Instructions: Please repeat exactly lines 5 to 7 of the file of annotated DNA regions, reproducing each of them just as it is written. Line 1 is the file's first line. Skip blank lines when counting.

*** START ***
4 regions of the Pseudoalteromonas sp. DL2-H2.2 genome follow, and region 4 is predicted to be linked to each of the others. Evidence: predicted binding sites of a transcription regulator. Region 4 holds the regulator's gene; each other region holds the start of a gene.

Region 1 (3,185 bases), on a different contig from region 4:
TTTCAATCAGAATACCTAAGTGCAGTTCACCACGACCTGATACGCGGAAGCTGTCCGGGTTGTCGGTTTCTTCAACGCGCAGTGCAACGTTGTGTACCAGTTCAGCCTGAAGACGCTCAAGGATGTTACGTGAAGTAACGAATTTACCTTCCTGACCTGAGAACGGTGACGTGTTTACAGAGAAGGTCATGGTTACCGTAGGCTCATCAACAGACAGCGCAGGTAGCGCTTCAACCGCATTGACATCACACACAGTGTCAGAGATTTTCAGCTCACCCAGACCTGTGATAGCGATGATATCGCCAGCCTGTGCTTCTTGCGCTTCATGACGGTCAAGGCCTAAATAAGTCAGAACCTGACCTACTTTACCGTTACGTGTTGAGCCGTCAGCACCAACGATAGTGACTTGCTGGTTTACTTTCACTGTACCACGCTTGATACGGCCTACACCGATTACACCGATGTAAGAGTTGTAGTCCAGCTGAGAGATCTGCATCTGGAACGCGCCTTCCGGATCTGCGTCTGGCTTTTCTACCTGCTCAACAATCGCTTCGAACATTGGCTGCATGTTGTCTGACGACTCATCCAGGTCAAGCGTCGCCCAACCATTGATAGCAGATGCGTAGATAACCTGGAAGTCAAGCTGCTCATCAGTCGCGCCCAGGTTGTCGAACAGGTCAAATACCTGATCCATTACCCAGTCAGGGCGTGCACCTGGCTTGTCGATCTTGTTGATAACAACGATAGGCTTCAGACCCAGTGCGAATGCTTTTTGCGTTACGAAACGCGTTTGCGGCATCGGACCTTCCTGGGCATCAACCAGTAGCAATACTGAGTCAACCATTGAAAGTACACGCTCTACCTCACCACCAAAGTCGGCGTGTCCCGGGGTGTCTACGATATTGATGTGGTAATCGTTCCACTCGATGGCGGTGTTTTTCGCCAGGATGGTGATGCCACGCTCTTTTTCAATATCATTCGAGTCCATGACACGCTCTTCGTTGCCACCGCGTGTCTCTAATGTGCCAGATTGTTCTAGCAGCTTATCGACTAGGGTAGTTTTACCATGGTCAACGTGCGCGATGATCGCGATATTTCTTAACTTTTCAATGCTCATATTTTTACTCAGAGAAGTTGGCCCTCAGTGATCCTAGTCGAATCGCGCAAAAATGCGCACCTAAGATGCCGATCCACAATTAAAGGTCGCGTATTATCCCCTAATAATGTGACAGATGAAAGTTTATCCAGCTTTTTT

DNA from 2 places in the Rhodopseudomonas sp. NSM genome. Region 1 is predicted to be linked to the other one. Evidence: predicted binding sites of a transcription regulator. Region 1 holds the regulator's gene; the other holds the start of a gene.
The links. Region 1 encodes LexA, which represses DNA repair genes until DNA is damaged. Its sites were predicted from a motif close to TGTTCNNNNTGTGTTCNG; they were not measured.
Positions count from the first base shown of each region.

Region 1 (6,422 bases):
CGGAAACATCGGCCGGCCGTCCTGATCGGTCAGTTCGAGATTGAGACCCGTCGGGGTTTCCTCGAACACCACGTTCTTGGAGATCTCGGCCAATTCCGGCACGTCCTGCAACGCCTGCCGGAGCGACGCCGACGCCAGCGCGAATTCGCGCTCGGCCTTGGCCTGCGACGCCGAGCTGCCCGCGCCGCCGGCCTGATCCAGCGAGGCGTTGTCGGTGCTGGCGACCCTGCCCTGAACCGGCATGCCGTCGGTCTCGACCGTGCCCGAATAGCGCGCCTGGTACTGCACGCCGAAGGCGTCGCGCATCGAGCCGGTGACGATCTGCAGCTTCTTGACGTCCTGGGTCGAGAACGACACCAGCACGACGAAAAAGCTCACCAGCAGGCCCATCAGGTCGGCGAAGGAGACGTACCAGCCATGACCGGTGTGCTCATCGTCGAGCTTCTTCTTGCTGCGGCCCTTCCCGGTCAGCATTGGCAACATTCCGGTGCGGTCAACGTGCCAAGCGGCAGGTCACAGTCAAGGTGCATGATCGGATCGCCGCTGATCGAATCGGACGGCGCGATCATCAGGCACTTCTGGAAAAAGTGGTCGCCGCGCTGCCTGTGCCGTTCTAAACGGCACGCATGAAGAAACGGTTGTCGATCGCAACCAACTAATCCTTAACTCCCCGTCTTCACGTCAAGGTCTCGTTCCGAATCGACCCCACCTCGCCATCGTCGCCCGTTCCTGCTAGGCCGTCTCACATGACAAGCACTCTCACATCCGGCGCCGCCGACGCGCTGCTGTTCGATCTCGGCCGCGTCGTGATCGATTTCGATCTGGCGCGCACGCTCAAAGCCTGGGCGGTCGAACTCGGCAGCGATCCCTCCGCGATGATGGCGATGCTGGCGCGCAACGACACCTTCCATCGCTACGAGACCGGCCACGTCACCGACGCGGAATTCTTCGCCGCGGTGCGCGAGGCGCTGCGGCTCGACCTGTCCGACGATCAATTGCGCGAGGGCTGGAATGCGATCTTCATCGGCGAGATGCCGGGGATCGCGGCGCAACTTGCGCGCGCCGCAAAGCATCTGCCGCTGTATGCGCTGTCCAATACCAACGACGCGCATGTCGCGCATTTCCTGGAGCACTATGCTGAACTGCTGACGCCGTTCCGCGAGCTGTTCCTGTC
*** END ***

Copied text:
The links. Region 1 encodes LexA, which represses DNA repair genes until DNA is damaged. Its sites were predicted from a motif close to TGTTCNNNNTGTGTTCNG; they were not measured.
Positions count from the first base shown of each region.

Region 1 (6,422 bases):